Johnson & Johnson announced this week it will stop selling talc-based baby powder. The company claims the decision is due to declining demand for the products. Johnson & Johnson does have a cornstarch-based product that will continue to be sold.
Johnson & Johnson currently faces thousands of cancer injury lawsuits related to its talc baby powder products. In addition to thousands of personal injury lawsuits, the company is also being jointly investigated by multiple states. Why? These states are investigating whether the company was honest in marketing the safety of its talcum powder products.
In April, the Federal Judge overseeing more than 16,000 talc-powder lawsuits, rejected Johnson & Johnson’s legal effort to exclude the testimony of plaintiffs’ expert witness. That ruling clears the way for these lawsuits to proceed to trial or settlement.
By removing the product from the market, Johnson & Johnson does place an end date on potential exposures. Several other sellers of talc-based products have already replaced the mineral with cornstarch as an ingredient.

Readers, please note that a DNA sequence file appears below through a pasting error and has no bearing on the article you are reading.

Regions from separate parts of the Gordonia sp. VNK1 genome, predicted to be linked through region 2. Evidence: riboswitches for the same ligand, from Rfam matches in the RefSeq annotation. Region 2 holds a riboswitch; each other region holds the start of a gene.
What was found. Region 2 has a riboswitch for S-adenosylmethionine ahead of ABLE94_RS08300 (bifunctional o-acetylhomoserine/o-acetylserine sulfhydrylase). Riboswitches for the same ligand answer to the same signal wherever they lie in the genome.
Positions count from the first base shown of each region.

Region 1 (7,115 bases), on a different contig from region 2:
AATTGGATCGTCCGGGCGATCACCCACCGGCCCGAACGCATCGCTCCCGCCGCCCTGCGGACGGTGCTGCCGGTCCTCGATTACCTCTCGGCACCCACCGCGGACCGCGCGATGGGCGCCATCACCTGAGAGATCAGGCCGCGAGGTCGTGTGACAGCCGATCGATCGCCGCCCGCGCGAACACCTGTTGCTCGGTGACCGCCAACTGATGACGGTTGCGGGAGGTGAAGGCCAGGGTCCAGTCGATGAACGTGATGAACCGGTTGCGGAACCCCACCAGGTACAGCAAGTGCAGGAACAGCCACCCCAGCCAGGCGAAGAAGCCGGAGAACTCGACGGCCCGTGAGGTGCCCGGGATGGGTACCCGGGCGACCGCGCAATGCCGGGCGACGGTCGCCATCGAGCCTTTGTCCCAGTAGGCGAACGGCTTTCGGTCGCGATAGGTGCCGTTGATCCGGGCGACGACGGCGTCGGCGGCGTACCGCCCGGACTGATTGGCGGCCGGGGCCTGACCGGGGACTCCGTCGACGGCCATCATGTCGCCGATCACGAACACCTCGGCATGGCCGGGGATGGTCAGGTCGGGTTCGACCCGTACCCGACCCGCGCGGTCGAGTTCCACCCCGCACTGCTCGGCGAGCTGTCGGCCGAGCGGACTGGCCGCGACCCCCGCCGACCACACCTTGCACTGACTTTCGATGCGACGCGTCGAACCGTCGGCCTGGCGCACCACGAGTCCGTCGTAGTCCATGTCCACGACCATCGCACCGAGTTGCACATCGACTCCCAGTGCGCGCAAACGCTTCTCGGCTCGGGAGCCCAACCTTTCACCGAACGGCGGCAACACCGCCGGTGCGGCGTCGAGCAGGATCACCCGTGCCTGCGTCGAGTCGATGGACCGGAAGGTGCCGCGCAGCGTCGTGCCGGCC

On my law firm website, I have a page devoted to talcum powder cancer. Johnson & Johnson’s decision to pull talc-based baby powder from the market is a long time coming! Studies as far back as 1971 suggested talcum powder was related to ovarian cancer. In 2013, a prominent cancer journal published research indicating women who regularly use talcum powder for feminine hygiene may have a 20%-30% increased risk of ovarian cancer. That’s a huge risk of developing a deadly cancer.
If you have questions about Johnson & Johnson’s talc-based products and cancer, let us know. We are continuing to investigate potential claims on behalf of Alabama consumers. We are closely following both legal and business developments related to these products.
From its office in Huntsville, the Blackwell Law Firm represents people across Alabama. The firm focuses all its work on cases involving serious personal injury.